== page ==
If you are planning to wake up in your own bed and go to sleep in your own bed with hiking sprinkled between, you will arguably need the least amount of gear. Thinking back to our basic list of what we use bathrooms for, you should only need it for its most basic functions – relieving yourself and washing up. In this case, you have two options. If your chosen site doesn’t have strict regulations on burying solid waste, you will need:
A trowel made of any material will do (though you will notice the majority come in either think plastic or metal). They do make trowels specifically for digging catholes of this nature, but if you have a trowel you use for gardening and you don’t feel like shelling out for a new one, that ought to work fine.
As long as it’s got a pointed tip, you should be able to penetrate most soil types.
A Measuring Tape
This may sound silly, but unless you have superior estimating skills, you will need this both to measure your distance from any bodies of water close by. Additionally, you will need to measure the depth of your cathole to ensure it is at least six inches deep.
Consider reserving some of the drinking water you are carrying with you to rinse off your hands before touching any sensitive area on your body. This is true for everyone who is wiping after relieving themselves, as well as for women who are changing their menstrual products (whether they’re reusable or disposable).
If you are using a reusable product (such as a Sea Sponge or reusable pad) you will need ample clean water to rinse these products before reinsertion.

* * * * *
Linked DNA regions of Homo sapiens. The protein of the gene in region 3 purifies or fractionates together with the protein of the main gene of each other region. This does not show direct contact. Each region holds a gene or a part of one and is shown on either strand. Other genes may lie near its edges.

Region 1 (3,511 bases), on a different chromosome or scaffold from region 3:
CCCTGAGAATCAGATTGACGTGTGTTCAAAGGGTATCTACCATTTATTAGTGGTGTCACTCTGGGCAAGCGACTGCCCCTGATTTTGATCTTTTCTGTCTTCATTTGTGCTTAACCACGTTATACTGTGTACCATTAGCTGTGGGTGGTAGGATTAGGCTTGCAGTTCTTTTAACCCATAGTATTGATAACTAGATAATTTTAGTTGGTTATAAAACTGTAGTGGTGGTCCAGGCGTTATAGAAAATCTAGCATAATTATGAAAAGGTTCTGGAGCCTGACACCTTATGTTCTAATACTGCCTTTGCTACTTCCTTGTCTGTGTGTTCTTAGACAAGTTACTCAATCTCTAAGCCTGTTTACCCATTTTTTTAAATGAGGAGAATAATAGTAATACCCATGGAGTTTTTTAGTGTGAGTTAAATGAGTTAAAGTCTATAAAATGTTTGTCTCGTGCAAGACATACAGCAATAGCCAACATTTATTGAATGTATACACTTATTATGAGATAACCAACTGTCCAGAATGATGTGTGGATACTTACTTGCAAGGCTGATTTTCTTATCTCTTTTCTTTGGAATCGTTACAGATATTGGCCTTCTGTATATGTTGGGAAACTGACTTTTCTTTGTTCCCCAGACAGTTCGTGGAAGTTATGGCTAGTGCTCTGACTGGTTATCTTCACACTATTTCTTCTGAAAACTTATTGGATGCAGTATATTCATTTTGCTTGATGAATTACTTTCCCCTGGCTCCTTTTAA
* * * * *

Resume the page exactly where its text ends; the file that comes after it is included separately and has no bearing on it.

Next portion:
It can do in a pinch when you aren’t around a faucet with running water or if you have run out of clean water. It is also a little bit easier than carrying around a bar of soap hoping you will stumble across a faucet. You should always wait until it dries before touching sensitive areas. Keep in mind that you should not use hand sanitizer to clean menstrual products.
If you have access to clean water (either filtered from a natural freshwater source or brought in with you), give your hands a good washing. You can cut bar soap into single-use flakes, or bring a travel-sized bottle of eco-friendly soap (glycerin, non-perfumed soaps work best, and can be found in most pharmacies, bigger grocery stores, and organic health-food stores, as well as other outdoor retailers). Cutting it into flakes reduces the weight and space it takes up in your pack.
Toilet paper/sanitizing wipes
Certain companies that specialize in outdoor products sell travel-sized toilet paper. These toilet paper sheets come in a lightweight plastic holder. Alternatively, bringing a roll of toilet paper from the house is a good option, too!
Additionally, there are toilet wipes out there that can double as toilet paper and as sanitizing hand wipes for after you’ve done your business (please don’t use the same wipe for both purposes – this just means you can buy one pack of multi-purpose wipes, instead of one for your hands and one for your bum).
Keep in mind that while this might seem like the most efficient option, you should still plan to pack out any paper products you bring with you (even if they advertise themselves as being biodegradable).
Sealable, water-resistant bags